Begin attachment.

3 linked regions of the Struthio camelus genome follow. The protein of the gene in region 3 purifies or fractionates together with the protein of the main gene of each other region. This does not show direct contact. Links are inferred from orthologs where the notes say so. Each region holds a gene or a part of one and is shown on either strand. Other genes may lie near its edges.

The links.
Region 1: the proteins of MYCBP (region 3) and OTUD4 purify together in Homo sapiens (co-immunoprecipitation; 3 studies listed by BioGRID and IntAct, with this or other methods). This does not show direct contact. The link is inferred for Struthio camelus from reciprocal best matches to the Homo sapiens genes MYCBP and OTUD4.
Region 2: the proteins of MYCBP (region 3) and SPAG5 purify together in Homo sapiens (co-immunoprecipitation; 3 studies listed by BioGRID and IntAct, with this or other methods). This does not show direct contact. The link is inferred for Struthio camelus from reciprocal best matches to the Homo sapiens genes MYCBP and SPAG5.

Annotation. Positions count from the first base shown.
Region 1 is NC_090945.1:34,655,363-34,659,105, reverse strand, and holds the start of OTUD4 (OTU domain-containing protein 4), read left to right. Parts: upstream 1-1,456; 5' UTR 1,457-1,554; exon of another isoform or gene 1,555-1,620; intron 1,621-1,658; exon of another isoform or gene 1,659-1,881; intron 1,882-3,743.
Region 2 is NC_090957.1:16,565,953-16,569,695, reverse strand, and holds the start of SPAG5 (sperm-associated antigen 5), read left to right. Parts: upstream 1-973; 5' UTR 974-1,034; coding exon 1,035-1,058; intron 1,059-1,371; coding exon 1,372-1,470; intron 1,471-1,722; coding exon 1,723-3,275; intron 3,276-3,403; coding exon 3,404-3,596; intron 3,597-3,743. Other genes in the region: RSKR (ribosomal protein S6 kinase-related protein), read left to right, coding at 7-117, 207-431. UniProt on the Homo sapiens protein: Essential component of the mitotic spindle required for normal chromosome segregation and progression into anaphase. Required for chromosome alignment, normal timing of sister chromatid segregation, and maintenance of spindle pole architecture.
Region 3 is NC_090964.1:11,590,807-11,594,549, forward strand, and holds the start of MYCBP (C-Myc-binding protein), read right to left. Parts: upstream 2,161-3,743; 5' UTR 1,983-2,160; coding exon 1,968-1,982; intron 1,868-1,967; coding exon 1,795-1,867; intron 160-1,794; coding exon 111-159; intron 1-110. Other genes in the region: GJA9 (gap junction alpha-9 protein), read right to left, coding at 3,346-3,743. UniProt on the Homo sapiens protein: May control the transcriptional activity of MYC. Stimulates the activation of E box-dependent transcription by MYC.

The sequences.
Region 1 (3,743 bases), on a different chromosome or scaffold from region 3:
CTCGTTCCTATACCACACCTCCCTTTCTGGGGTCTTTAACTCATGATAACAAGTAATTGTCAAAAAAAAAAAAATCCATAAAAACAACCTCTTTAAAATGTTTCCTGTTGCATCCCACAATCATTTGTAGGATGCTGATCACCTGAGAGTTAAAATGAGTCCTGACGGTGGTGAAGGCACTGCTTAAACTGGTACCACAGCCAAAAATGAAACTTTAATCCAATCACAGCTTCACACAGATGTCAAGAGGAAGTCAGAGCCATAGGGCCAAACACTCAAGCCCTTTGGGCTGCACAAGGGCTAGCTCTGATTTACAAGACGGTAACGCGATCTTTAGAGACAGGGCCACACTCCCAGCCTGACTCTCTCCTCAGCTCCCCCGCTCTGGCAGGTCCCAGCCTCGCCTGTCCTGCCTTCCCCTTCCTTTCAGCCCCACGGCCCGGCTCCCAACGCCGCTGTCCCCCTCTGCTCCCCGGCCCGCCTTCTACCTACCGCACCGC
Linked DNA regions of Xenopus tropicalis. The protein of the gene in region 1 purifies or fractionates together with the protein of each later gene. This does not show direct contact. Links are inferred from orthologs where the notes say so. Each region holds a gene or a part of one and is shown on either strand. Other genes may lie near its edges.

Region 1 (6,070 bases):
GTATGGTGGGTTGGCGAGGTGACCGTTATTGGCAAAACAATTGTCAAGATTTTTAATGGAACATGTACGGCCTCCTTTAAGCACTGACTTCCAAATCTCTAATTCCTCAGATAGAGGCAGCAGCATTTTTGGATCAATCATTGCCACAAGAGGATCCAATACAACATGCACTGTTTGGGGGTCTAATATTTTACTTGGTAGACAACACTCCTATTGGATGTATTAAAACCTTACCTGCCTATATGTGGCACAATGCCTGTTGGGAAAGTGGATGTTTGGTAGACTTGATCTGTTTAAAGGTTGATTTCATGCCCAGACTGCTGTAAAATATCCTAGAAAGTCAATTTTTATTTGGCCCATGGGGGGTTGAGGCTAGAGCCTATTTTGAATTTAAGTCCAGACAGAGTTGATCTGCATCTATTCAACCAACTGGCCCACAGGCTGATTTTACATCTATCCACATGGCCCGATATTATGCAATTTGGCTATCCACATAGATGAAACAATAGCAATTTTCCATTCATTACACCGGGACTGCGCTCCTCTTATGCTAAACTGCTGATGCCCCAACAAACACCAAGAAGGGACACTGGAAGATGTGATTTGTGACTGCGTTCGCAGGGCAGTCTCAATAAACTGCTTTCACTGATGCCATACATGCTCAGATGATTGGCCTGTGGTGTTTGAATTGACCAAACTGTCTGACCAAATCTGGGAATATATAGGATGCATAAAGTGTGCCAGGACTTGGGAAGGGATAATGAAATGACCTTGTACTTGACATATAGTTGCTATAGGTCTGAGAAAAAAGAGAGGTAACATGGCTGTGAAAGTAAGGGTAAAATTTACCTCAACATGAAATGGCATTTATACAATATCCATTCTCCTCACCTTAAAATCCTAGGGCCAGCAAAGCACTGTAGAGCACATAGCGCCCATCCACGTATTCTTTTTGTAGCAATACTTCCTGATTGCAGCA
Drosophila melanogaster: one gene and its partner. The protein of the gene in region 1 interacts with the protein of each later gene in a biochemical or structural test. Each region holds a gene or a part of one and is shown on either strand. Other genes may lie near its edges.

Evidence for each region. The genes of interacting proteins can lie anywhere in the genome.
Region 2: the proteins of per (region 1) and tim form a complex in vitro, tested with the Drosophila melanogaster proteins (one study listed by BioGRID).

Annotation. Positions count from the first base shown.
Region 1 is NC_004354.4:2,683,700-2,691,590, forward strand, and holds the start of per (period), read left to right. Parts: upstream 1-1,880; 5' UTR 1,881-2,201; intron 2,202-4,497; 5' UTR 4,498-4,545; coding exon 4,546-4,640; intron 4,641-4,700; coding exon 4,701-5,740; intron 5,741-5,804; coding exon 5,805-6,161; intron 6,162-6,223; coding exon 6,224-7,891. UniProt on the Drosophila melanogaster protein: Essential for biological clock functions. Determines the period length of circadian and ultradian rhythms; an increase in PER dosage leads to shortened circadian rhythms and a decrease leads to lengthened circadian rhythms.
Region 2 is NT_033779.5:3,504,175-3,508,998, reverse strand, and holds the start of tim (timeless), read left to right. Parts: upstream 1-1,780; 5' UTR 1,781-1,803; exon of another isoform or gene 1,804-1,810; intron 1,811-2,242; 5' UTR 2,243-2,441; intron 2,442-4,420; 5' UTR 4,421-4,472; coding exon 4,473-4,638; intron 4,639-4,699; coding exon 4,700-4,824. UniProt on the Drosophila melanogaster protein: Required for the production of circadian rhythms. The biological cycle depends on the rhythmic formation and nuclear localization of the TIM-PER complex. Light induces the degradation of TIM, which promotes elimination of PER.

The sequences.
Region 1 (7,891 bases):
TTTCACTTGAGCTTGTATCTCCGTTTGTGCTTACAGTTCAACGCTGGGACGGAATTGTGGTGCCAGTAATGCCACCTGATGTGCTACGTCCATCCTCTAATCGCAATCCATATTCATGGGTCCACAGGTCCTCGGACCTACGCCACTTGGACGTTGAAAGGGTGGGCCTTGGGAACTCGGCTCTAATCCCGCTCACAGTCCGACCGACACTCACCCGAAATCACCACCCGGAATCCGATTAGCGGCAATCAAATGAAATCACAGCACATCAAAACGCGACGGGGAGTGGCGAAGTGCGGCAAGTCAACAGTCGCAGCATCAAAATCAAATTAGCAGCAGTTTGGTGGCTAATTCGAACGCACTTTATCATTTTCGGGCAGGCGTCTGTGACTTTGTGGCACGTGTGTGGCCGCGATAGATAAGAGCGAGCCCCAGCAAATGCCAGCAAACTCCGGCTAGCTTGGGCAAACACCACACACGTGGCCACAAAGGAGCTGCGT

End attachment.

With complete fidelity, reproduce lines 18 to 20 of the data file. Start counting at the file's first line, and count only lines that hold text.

Annotation. Positions count from the first base shown.
Region 1 is NC_004354.4:2,683,700-2,691,590, forward strand, and holds the start of per (period), read left to right. Parts: upstream 1-1,880; 5' UTR 1,881-2,201; intron 2,202-4,497; 5' UTR 4,498-4,545; coding exon 4,546-4,640; intron 4,641-4,700; coding exon 4,701-5,740; intron 5,741-5,804; coding exon 5,805-6,161; intron 6,162-6,223; coding exon 6,224-7,891. UniProt on the Drosophila melanogaster protein: Essential for biological clock functions. Determines the period length of circadian and ultradian rhythms; an increase in PER dosage leads to shortened circadian rhythms and a decrease leads to lengthened circadian rhythms.
Region 2 is NT_033779.5:3,504,175-3,508,998, reverse strand, and holds the start of tim (timeless), read left to right. Parts: upstream 1-1,780; 5' UTR 1,781-1,803; exon of another isoform or gene 1,804-1,810; intron 1,811-2,242; 5' UTR 2,243-2,441; intron 2,442-4,420; 5' UTR 4,421-4,472; coding exon 4,473-4,638; intron 4,639-4,699; coding exon 4,700-4,824. UniProt on the Drosophila melanogaster protein: Required for the production of circadian rhythms. The biological cycle depends on the rhythmic formation and nuclear localization of the TIM-PER complex. Light induces the degradation of TIM, which promotes elimination of PER.